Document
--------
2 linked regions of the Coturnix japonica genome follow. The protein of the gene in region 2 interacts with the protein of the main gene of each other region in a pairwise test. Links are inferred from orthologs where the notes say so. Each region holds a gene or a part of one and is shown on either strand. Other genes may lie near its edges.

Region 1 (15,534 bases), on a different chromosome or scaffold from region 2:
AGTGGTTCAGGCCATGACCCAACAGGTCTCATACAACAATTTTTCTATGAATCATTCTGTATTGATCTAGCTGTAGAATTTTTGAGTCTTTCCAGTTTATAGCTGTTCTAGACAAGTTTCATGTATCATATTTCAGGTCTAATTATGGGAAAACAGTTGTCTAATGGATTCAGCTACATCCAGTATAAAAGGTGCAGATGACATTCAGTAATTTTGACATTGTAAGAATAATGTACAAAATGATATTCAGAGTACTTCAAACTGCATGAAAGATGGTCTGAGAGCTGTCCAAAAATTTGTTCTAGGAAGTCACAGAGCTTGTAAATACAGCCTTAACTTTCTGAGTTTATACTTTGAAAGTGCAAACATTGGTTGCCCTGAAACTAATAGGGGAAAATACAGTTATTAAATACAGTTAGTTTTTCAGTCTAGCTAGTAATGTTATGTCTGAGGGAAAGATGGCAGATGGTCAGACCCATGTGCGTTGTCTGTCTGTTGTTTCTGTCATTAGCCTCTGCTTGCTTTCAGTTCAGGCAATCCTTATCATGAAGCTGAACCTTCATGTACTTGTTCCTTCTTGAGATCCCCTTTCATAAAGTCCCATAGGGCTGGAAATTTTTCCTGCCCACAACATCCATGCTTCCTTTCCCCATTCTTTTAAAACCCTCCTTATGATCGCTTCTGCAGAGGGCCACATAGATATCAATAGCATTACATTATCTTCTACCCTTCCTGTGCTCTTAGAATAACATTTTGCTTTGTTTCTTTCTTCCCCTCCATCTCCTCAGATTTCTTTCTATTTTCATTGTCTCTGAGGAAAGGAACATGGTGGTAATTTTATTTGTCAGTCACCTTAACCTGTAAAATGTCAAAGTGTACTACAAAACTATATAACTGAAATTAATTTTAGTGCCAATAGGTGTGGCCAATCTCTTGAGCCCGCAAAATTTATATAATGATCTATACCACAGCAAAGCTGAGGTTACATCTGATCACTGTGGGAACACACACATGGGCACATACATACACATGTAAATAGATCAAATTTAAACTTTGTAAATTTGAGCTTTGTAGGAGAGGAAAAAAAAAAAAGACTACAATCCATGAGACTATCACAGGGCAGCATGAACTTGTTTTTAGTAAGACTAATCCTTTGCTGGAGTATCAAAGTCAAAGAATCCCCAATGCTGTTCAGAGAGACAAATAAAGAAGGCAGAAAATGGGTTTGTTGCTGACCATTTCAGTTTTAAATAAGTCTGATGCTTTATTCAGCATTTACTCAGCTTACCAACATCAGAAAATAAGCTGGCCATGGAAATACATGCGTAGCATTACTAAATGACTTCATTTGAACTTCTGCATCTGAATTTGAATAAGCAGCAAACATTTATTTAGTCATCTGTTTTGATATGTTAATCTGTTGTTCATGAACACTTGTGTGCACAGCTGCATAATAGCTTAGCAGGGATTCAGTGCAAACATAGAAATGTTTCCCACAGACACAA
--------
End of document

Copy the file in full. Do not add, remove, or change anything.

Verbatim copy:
2 linked regions of the Coturnix japonica genome follow. The protein of the gene in region 2 interacts with the protein of the main gene of each other region in a pairwise test. Links are inferred from orthologs where the notes say so. Each region holds a gene or a part of one and is shown on either strand. Other genes may lie near its edges.

Region 1 (15,534 bases), on a different chromosome or scaffold from region 2:
AGTGGTTCAGGCCATGACCCAACAGGTCTCATACAACAATTTTTCTATGAATCATTCTGTATTGATCTAGCTGTAGAATTTTTGAGTCTTTCCAGTTTATAGCTGTTCTAGACAAGTTTCATGTATCATATTTCAGGTCTAATTATGGGAAAACAGTTGTCTAATGGATTCAGCTACATCCAGTATAAAAGGTGCAGATGACATTCAGTAATTTTGACATTGTAAGAATAATGTACAAAATGATATTCAGAGTACTTCAAACTGCATGAAAGATGGTCTGAGAGCTGTCCAAAAATTTGTTCTAGGAAGTCACAGAGCTTGTAAATACAGCCTTAACTTTCTGAGTTTATACTTTGAAAGTGCAAACATTGGTTGCCCTGAAACTAATAGGGGAAAATACAGTTATTAAATACAGTTAGTTTTTCAGTCTAGCTAGTAATGTTATGTCTGAGGGAAAGATGGCAGATGGTCAGACCCATGTGCGTTGTCTGTCTGTTGTTTCTGTCATTAGCCTCTGCTTGCTTTCAGTTCAGGCAATCCTTATCATGAAGCTGAACCTTCATGTACTTGTTCCTTCTTGAGATCCCCTTTCATAAAGTCCCATAGGGCTGGAAATTTTTCCTGCCCACAACATCCATGCTTCCTTTCCCCATTCTTTTAAAACCCTCCTTATGATCGCTTCTGCAGAGGGCCACATAGATATCAATAGCATTACATTATCTTCTACCCTTCCTGTGCTCTTAGAATAACATTTTGCTTTGTTTCTTTCTTCCCCTCCATCTCCTCAGATTTCTTTCTATTTTCATTGTCTCTGAGGAAAGGAACATGGTGGTAATTTTATTTGTCAGTCACCTTAACCTGTAAAATGTCAAAGTGTACTACAAAACTATATAACTGAAATTAATTTTAGTGCCAATAGGTGTGGCCAATCTCTTGAGCCCGCAAAATTTATATAATGATCTATACCACAGCAAAGCTGAGGTTACATCTGATCACTGTGGGAACACACACATGGGCACATACATACACATGTAAATAGATCAAATTTAAACTTTGTAAATTTGAGCTTTGTAGGAGAGGAAAAAAAAAAAAGACTACAATCCATGAGACTATCACAGGGCAGCATGAACTTGTTTTTAGTAAGACTAATCCTTTGCTGGAGTATCAAAGTCAAAGAATCCCCAATGCTGTTCAGAGAGACAAATAAAGAAGGCAGAAAATGGGTTTGTTGCTGACCATTTCAGTTTTAAATAAGTCTGATGCTTTATTCAGCATTTACTCAGCTTACCAACATCAGAAAATAAGCTGGCCATGGAAATACATGCGTAGCATTACTAAATGACTTCATTTGAACTTCTGCATCTGAATTTGAATAAGCAGCAAACATTTATTTAGTCATCTGTTTTGATATGTTAATCTGTTGTTCATGAACACTTGTGTGCACAGCTGCATAATAGCTTAGCAGGGATTCAGTGCAAACATAGAAATGTTTCCCACAGACACAA